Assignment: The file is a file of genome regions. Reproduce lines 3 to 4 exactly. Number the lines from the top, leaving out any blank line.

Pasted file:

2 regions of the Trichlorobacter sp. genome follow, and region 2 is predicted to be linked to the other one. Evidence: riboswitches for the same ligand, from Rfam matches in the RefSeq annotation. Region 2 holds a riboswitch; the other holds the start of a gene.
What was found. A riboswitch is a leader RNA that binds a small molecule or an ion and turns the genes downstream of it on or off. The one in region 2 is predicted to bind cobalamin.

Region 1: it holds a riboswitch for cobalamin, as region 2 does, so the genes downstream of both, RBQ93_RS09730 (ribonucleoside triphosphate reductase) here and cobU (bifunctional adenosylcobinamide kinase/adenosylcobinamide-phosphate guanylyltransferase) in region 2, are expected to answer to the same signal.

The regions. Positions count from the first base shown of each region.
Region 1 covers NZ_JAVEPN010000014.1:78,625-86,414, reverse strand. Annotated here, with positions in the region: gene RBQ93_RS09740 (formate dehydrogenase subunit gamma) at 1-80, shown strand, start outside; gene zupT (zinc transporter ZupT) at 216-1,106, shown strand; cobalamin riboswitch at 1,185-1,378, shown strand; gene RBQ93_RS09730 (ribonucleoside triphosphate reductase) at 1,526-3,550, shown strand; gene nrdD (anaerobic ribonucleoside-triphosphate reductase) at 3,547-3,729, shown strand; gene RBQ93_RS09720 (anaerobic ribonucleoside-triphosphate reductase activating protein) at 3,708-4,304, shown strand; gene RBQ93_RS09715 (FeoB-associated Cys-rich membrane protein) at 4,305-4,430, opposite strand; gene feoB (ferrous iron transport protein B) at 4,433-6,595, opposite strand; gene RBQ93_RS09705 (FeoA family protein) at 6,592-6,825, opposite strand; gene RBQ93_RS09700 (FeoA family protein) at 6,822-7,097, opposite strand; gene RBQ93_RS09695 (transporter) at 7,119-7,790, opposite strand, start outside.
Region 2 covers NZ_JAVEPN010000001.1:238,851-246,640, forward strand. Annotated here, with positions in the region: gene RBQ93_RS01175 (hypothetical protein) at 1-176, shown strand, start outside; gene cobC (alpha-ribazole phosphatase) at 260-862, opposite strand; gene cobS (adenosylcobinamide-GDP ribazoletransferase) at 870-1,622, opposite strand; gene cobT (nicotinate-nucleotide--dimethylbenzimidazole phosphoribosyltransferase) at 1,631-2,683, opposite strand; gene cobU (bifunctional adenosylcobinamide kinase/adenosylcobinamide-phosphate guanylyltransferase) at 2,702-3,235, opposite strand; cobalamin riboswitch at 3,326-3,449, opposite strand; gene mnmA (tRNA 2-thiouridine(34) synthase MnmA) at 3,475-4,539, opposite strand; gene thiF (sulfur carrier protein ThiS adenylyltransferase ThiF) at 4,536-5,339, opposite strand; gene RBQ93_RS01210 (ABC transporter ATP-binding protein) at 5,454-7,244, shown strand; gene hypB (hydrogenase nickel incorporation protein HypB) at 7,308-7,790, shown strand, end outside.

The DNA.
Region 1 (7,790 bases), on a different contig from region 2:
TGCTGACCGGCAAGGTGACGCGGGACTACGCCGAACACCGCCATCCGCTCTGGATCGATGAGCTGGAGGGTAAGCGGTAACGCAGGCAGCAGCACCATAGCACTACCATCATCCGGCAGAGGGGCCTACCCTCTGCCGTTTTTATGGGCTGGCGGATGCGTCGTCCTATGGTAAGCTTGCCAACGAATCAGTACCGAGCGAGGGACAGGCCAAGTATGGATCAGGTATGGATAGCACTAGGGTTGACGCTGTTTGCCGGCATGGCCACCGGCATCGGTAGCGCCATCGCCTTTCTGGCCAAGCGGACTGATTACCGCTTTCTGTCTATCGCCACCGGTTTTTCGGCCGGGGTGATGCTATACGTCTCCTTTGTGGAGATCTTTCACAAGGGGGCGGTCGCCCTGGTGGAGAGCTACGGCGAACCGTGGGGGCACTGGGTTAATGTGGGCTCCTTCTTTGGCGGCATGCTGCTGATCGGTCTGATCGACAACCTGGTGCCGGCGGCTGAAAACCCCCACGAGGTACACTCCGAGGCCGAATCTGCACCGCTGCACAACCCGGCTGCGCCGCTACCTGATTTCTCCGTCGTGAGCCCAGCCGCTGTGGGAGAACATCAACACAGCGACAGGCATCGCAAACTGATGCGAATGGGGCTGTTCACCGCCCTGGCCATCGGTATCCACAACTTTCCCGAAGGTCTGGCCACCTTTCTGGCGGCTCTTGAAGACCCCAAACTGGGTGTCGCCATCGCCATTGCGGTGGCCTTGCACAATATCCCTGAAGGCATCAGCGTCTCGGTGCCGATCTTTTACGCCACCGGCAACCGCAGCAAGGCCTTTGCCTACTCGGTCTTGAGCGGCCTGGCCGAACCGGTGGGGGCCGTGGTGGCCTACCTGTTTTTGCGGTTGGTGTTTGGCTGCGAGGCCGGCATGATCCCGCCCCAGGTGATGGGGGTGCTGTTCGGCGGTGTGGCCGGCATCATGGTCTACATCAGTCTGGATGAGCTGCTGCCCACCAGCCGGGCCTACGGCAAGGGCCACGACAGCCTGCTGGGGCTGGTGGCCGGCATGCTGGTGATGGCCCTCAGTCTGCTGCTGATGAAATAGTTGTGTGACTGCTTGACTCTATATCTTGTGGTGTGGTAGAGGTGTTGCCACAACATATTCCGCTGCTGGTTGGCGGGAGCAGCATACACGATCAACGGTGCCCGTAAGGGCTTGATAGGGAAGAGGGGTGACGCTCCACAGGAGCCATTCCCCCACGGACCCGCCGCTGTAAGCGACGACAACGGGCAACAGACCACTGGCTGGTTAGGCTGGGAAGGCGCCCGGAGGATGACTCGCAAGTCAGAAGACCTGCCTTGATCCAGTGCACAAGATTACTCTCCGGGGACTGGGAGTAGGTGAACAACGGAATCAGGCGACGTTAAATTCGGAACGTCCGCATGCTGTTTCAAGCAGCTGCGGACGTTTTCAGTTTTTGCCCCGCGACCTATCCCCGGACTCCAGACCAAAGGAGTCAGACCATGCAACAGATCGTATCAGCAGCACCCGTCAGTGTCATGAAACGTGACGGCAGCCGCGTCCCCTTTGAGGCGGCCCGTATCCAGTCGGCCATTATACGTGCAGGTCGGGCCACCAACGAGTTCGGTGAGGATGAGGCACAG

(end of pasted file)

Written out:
Region 1: it holds a riboswitch for cobalamin, as region 2 does, so the genes downstream of both, RBQ93_RS09730 (ribonucleoside triphosphate reductase) here and cobU (bifunctional adenosylcobinamide kinase/adenosylcobinamide-phosphate guanylyltransferase) in region 2, are expected to answer to the same signal.

The regions. Positions count from the first base shown of each region.